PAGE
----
Alabama QB Tua Tagovailoa suffered a significant right hip injury with the No. 5 Crimson Tide up 35-7 on Mississippi State late in the first half.
Tagovailoa was scrambling to his left and threw the ball away as he was chased by two Bulldog defenders and he landed awkwardly on his right leg. He also hit his head and suffered what appeared to be a cut on his face or a bloody nose.
Tagovailoa was carted off the field after he was unable to put weight on that right leg.
Tagovailoa is carted off the field pic.twitter.com/f6RAN9N9cy
Alabama said Saturday night that Tagovailoa would miss the rest of the season with a hip dislocation. The Athletic had previously reported that Tagovailoa had dislocated his right hip and also suffered a posterior wall fracture.
“Tua Tagovailoa sustained a right hip dislocation that was immediately reduced at the stadium,” Alabama team orthopedic surgeon Lyle Cain said in a statement. “He is undergoing further testing to determine the best course of treatment. He is expected to make a full recovery but will miss the remainder of the season.”
Tagovailoa in the game for 2-minute drill practice
There was some discussion amongst the Alabama coaching staff whether to keep Tagovailoa in the game for that late second-half possession. Saban said that the team had thought about putting backup QB Mac Jones into the game before deciding that Tagovailoa should stay in because of the potential two-minute drill practice.
“We were going to put Mac in and then we said we’ll let Tua do two-minute before the half just for practice,” Saban said. “And I don’t worry about players getting hurt and certainly don’t want to see anybody get hurt, especially him.”
An ambulance left Davis-Wade Stadium in the third quarter shielded from the view of those inside the stadium by a Mississippi State banner. That ambulance, which was surrounded by Alabama staff, presumably carried Tagovailoa.
Tagovailoa was also flown to a hospital in Birmingham.
Tua Tagovailoa has been taken by helicopter to St. VIncent’s Medical Center in Birmingham
— Cecil Hurt (@CecilHurt) November 16, 2019
“Godspeed to him and his entire family and our thoughts and prayers are with him and hope this is not so serious that it has any long-term effect on his future as a player,” Saban said after the game.
Tagovailoa injured right ankle in October
Tagovailoa played against No. 1 LSU on Nov. 9 just three weeks after having a surgical procedure after he suffered a high ankle sprain against Tennessee on Oct. 19. He missed just one game during that span and was listed as a game-time decision for Mississippi State game. But he went through pre-game drills and all systems were go for Saturday’s contest.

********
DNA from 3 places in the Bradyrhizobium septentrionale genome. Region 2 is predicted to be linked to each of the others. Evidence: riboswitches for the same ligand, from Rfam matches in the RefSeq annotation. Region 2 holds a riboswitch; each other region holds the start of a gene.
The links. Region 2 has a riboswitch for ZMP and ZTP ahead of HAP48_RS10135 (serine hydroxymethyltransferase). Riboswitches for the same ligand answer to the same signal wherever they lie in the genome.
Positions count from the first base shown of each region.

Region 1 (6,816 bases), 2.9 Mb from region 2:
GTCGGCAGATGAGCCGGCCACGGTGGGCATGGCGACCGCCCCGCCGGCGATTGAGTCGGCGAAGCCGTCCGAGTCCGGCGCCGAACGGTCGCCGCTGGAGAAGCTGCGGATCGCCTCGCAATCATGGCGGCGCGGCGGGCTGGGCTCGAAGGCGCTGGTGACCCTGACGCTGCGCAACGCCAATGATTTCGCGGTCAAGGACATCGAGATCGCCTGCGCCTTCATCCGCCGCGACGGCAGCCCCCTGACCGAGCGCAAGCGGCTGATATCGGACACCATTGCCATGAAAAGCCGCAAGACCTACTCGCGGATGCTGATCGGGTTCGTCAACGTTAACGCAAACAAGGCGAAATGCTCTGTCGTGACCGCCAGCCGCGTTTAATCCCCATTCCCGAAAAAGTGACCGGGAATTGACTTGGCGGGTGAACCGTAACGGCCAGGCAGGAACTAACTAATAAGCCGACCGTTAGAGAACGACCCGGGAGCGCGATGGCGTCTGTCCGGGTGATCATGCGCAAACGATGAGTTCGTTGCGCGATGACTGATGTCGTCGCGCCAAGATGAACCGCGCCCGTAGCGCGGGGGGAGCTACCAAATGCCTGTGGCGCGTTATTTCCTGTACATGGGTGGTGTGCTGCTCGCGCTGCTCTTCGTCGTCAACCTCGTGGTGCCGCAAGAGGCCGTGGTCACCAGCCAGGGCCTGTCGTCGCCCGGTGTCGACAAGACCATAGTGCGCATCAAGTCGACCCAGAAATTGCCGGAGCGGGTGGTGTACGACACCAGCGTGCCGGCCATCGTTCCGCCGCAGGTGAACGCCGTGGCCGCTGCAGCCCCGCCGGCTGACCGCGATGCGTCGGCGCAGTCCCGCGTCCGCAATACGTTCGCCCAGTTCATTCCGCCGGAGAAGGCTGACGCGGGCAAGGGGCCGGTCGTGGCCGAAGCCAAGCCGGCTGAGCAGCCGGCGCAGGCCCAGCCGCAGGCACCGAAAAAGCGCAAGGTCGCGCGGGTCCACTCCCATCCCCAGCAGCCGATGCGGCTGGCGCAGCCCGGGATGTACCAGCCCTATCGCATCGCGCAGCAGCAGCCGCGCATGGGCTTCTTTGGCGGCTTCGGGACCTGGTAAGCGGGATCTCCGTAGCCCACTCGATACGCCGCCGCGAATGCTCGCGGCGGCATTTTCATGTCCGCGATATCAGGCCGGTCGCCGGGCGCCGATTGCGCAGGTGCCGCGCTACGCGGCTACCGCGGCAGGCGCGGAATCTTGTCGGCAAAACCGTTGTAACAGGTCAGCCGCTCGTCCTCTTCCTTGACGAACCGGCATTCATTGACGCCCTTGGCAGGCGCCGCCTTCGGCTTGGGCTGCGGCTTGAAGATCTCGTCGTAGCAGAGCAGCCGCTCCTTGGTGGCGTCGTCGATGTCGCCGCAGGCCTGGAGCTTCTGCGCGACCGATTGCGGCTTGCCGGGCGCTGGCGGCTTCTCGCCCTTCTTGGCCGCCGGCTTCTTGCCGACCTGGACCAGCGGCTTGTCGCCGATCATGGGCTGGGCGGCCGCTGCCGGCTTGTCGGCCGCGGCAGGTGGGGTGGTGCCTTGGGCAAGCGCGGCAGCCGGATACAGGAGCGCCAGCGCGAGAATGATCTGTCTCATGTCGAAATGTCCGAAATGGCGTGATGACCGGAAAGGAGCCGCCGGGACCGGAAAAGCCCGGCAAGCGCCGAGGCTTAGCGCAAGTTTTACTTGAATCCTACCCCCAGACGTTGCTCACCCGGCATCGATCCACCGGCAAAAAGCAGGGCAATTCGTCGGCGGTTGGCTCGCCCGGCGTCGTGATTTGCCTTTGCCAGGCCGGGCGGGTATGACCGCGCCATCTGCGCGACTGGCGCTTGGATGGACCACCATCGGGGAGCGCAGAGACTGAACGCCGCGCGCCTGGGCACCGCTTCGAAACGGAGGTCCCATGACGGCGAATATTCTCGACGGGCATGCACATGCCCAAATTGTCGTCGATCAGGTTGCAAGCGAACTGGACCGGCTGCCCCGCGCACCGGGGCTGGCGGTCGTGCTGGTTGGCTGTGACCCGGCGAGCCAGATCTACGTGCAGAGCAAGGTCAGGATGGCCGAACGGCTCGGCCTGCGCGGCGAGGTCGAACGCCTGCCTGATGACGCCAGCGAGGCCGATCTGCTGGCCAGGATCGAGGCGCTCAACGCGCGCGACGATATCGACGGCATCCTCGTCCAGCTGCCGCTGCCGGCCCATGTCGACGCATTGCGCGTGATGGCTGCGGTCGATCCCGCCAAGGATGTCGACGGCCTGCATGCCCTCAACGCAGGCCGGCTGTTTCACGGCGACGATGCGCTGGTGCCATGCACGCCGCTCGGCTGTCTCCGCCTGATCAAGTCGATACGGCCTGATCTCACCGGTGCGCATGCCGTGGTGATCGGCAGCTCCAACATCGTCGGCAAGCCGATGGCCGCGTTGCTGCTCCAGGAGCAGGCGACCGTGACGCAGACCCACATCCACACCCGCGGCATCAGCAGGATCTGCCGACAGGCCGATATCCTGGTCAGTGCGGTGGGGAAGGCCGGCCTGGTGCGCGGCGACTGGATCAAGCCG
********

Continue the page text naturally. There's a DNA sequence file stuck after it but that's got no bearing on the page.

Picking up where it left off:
He looked great until the injury as well. He was 14-of-18 passing for 256 yards and threw two touchdown passes as the Tide blitzed the Bulldogs.
The upcoming debate: Should he have been in?
The discussion started happening as soon as Tagovailoa went down. Should he have been in the game with his team up 28 points against an inferior opponent when he didn’t start the game fully healthy?
Saban’s explanation for why Tagovailoa was in the game makes perfect sense and is easily defensible. You don’t see starters pulled in the first half of conference games — no matter how big of a blowout the game is — very often. And game situations are great times to practice the two-minute offense. The decision to keep him in the game isn’t even a blip if the drive merely results in a touchdown or a punt.
Alas, it sadly resulted with Tagovailoa in some serious pain. Injuries can strike at any time during football games. And this is, unfortunately, one of those times.
While Tagovailoa being on the sidelines could have prevented the injury, the decision to keep him in the game had a relatively small risk attached to it. And sometimes low-probability scenarios come to fruition.
Tagovailoa had a Heisman-worthy season until injuries
Tagovailoa has been one of the most productive quarterbacks in college football in 2019. But his Heisman hopes likely disappeared with that right ankle injury against the Volunteers.
He had thrown for 27 touchdowns and two interceptions before he injured his ankle. And he came back to throw four touchdowns and for 418 yards in that 46-41 loss to the Tigers a week ago. But he also had an unforced fumble and an interception in the first half that helped LSU jump out to a 20-point lead at halftime.
Counting the first half of the game against Mississippi State, Tagovailoa is 180-of-252 passing for 2,840 yards and 33 touchdowns and three interceptions. He’s also rushed for two scores. It seems he won’t have an opportunity to add to those statistics before the end of the season.
If he is indeed out for the season, Alabama’s playoff case is also significantly impacted. The Crimson Tide were the first team out of the top four after losing to LSU and still had a shot at the playoff with an 11-1 regular season. And a healthy Tagovailoa.
Without a healthy Tagovailoa, an Alabama team that probably won’t go to the SEC Championship Game because of that LSU loss isn’t an enticing option for the top four. Teams like Utah, Oregon and even Oklahoma could have better one-loss cases with healthy quarterbacks and potential conference championships.
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Nick Bromberg is a writer for Yahoo Sports
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